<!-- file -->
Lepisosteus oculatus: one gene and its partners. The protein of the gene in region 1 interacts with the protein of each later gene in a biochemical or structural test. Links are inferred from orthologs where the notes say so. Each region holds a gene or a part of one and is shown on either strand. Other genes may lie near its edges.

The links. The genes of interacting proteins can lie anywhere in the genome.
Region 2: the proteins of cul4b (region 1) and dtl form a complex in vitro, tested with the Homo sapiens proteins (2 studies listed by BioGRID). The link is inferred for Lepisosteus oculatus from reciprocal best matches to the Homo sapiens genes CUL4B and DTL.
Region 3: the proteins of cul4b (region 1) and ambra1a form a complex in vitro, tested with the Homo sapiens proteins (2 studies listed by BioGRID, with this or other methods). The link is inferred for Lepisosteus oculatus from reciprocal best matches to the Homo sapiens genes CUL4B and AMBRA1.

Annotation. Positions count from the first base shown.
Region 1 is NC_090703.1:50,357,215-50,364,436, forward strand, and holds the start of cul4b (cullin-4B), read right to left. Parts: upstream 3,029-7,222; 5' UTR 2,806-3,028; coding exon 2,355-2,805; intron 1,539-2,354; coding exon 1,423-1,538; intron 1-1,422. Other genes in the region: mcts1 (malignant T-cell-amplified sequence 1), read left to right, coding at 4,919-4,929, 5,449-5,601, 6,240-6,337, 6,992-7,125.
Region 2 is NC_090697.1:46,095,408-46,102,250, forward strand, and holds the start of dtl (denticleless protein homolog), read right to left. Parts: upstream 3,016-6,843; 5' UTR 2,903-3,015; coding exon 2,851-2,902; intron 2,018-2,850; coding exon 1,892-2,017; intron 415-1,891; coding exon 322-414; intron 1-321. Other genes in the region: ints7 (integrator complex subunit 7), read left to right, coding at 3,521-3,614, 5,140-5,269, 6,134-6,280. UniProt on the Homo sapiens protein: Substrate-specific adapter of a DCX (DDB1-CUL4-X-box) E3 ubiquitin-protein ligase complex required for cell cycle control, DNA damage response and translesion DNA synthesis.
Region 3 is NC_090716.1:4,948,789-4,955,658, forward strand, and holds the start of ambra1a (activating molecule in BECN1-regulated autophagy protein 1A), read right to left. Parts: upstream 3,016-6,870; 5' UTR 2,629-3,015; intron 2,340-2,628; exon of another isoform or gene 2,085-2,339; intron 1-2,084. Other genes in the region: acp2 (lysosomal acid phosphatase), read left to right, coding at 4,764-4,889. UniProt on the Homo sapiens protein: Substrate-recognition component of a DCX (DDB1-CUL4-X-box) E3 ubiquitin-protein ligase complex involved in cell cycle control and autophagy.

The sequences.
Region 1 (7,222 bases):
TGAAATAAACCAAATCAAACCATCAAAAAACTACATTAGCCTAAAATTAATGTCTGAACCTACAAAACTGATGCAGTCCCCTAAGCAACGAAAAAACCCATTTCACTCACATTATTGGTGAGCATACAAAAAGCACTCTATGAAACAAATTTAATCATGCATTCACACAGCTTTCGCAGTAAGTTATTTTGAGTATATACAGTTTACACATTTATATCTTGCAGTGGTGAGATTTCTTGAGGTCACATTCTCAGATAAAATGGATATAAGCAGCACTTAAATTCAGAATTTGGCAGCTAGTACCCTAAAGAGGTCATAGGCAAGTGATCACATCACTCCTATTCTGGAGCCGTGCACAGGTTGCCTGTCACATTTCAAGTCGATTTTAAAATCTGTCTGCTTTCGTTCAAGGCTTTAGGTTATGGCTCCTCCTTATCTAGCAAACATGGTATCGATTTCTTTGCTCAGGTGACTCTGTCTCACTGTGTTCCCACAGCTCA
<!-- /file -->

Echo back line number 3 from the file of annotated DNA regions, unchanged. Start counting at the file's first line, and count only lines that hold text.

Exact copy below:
Region 2: the proteins of cul4b (region 1) and dtl form a complex in vitro, tested with the Homo sapiens proteins (2 studies listed by BioGRID). The link is inferred for Lepisosteus oculatus from reciprocal best matches to the Homo sapiens genes CUL4B and DTL.